Good group play highlights trumpet player's 'Reality'
Published: Saturday, Aug. 10, 2013, 6:00 p.m.
‘From Reality and Back'
Alex Sipiagin (5Passion)
Good players make good groups, so it is no shock the music of “From Reality and Back” is first-rate. Russian-born trumpeter Alex Sipiagin is joined by bassist Dave Holland, pianist Gonzalo Rubalcaba, drummer Antonio Sanchez and saxophonist Seamus Blake in a collection of all-original material. The pieces are forward-looking, but have a pleasant ensemble nature, as well, allowing great room for solo statements. Sipiagin and Blake create a consistently strong front line, particularly on “End of ...” and “Here and Now” in which their horns seem to challenge each other. But the album also shows the steady support of the three members of the rhythm section, each of whom can stand out. Sipiagin wrote seven of the eight songs, with the other being a new piece by guitarist Pat Metheny. Overall, this album is strong example of the varying roles and degrees of talent.
— Bob Karlovits
Michael Treni Big Band (Bell Productions)
Trombonist-arranger Michael Treni thankfully puts more effort to his music than he does his words. “Pop-Culture Blues” is a 10-part suite of works that are credited to the inspirations of such jazz greats as Count Basie, Duke Ellington, Gerry Mulligan and Herbie Hancock. Those simple explanations should have been the entirety of the work's liner notes. Treni, however, insists on wordy, intellectually stiff descriptions that need to be avoided. So, skip them, and simply listen to the Mulligan-like ”More Than 12 Blues” or “Smokin' Blues,” dedicated to McCoy Tyner. The solid play of the band makes the album an enjoyable, fresh bit of big-band work. The band is dominated by the fine work of saxophonist Jerry Bergonzi and pianist Charles Blenzig, but its tight ensemble work also stands out. Sometimes, music should simply be heard and not discussed.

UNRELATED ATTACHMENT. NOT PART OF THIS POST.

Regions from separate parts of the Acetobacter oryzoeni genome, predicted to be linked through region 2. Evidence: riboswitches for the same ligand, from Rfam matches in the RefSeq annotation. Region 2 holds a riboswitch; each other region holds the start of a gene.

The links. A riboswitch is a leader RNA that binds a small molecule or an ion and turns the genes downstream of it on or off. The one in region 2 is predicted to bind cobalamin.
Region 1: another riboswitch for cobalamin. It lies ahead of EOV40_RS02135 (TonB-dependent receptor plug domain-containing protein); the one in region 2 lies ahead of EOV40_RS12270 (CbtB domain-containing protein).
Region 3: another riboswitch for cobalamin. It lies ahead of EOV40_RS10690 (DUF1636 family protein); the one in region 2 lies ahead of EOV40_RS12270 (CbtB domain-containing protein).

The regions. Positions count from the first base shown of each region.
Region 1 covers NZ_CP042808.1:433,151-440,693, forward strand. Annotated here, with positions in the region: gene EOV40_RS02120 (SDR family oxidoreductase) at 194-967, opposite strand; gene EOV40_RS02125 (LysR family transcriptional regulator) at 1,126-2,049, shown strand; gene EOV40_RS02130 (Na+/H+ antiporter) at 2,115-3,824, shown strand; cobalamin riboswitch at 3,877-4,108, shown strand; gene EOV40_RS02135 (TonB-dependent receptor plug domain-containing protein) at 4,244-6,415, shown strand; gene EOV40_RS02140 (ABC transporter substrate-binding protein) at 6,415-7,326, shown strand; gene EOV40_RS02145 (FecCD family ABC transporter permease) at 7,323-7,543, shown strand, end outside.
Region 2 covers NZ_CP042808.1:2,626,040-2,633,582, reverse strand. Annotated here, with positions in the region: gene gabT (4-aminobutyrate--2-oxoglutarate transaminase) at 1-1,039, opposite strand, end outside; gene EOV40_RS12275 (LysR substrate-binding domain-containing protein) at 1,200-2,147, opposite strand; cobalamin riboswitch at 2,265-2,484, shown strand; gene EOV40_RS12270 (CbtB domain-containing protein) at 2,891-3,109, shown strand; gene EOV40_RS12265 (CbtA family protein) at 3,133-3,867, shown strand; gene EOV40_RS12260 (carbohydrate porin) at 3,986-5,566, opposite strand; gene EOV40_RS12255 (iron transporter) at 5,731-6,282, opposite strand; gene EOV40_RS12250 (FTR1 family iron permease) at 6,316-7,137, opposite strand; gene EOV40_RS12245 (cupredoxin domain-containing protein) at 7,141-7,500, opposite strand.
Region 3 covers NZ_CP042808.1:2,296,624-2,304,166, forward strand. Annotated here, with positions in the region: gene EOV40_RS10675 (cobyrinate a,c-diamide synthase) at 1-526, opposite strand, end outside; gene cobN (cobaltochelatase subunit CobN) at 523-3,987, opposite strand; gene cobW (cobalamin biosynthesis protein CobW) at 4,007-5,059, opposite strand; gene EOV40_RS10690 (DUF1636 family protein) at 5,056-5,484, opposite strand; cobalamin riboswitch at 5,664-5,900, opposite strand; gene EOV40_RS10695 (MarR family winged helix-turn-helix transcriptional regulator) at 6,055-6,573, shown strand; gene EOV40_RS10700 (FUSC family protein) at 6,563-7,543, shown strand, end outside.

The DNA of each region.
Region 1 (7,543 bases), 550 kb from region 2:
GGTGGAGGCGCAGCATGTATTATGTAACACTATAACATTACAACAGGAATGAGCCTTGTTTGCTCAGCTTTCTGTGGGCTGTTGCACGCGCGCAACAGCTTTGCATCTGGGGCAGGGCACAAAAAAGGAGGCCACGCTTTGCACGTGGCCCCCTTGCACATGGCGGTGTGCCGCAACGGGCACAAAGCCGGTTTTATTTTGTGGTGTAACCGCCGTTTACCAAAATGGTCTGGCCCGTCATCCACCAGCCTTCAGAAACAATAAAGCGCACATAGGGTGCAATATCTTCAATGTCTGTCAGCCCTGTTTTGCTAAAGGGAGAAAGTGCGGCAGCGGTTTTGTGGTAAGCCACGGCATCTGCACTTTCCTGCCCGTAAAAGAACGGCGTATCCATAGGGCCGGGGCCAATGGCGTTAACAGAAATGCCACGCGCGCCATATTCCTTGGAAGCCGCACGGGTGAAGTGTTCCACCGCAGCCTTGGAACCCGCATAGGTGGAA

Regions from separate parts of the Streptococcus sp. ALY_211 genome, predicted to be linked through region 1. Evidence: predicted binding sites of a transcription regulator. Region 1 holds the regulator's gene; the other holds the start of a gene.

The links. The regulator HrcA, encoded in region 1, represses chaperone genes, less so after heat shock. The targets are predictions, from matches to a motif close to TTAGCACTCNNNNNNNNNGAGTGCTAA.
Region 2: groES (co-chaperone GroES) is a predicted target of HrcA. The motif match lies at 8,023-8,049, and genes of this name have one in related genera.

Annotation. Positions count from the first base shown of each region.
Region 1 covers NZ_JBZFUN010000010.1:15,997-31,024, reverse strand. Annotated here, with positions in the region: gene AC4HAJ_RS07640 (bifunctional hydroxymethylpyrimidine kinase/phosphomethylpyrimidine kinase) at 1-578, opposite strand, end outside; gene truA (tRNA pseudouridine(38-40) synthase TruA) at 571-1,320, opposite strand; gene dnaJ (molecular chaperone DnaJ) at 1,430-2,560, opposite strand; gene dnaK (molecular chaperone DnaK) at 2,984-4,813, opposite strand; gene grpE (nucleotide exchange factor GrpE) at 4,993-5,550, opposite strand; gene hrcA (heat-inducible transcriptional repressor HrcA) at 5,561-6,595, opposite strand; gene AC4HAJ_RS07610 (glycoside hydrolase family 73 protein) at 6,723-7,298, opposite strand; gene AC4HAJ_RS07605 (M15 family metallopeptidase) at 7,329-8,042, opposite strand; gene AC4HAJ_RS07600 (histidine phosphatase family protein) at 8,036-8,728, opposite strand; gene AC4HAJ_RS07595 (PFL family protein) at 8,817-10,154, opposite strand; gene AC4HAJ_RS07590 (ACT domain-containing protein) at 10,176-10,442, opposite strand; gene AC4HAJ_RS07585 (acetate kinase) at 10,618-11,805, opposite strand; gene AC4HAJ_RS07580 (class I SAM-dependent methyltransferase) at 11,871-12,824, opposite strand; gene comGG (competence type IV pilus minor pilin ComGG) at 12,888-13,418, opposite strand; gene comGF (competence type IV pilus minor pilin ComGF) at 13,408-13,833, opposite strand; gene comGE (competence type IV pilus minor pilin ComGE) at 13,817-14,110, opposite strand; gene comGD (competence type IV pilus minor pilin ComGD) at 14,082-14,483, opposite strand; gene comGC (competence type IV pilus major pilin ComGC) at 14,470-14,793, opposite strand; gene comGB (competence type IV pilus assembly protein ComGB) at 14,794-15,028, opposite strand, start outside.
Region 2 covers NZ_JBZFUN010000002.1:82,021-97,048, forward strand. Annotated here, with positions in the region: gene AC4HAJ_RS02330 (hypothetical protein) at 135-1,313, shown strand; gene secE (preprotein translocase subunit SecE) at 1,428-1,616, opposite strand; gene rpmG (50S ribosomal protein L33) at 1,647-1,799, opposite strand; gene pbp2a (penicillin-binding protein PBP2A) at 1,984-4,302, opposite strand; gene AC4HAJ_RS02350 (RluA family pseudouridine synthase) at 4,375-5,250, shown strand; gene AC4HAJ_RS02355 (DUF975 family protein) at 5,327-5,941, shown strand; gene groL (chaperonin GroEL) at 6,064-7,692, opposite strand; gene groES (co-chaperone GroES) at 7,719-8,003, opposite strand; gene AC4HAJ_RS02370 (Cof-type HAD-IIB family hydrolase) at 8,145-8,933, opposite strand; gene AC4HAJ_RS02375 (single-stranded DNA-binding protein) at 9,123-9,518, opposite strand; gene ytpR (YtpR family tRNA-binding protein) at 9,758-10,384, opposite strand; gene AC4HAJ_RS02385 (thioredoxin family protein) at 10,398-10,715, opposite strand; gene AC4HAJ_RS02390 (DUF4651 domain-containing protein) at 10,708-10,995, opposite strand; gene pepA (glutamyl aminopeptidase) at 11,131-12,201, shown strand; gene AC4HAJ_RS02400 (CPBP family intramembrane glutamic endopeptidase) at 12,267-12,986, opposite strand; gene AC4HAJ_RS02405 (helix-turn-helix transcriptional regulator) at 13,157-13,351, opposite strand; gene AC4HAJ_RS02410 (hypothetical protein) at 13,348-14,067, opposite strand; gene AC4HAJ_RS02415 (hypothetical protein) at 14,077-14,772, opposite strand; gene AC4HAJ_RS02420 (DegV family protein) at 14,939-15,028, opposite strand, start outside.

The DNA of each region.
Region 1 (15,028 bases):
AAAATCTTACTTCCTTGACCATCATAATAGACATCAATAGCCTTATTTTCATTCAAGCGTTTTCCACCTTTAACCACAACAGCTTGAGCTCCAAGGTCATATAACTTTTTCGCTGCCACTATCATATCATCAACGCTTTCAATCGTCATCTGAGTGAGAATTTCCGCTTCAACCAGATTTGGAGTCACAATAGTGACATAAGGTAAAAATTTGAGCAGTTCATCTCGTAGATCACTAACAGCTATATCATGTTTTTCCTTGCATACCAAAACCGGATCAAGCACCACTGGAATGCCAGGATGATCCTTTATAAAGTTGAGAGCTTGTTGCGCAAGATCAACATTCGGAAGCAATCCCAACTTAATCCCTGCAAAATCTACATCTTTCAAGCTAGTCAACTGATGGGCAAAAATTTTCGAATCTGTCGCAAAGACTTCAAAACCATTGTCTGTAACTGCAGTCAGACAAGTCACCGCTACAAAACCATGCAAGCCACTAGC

— Bob Karlovits
Robin Thicke (Star Track/Interscope)
The low-rent Justin Timberlake has taken his revenge with “Blurred Lines,” the irresistibly lecherous hit featuring Pharrell Williams that probably would have spent the summer at the top of the pop charts even if it didn't come with a video full of topless models. “Blurred Lines,” the album, is the Canadian blue-eyed-soul singer's sixth, and it largely follows the lighthearted lover-man-on-the-make blueprint. The results never quite measure up to the lead single, and Thicke's propensity for thickheadedness (“What rhymes with hug me?”) reappears, especially in the ham-handed “Go stupid 4 U.” But for the most part, the breezy, unpretentious move away from boudoir R&B to brazenly commercial pop pays off, with catchy, club-ready tunes that make it easy to ignore the lyric sheet.
— The Philadelphia Inquirer
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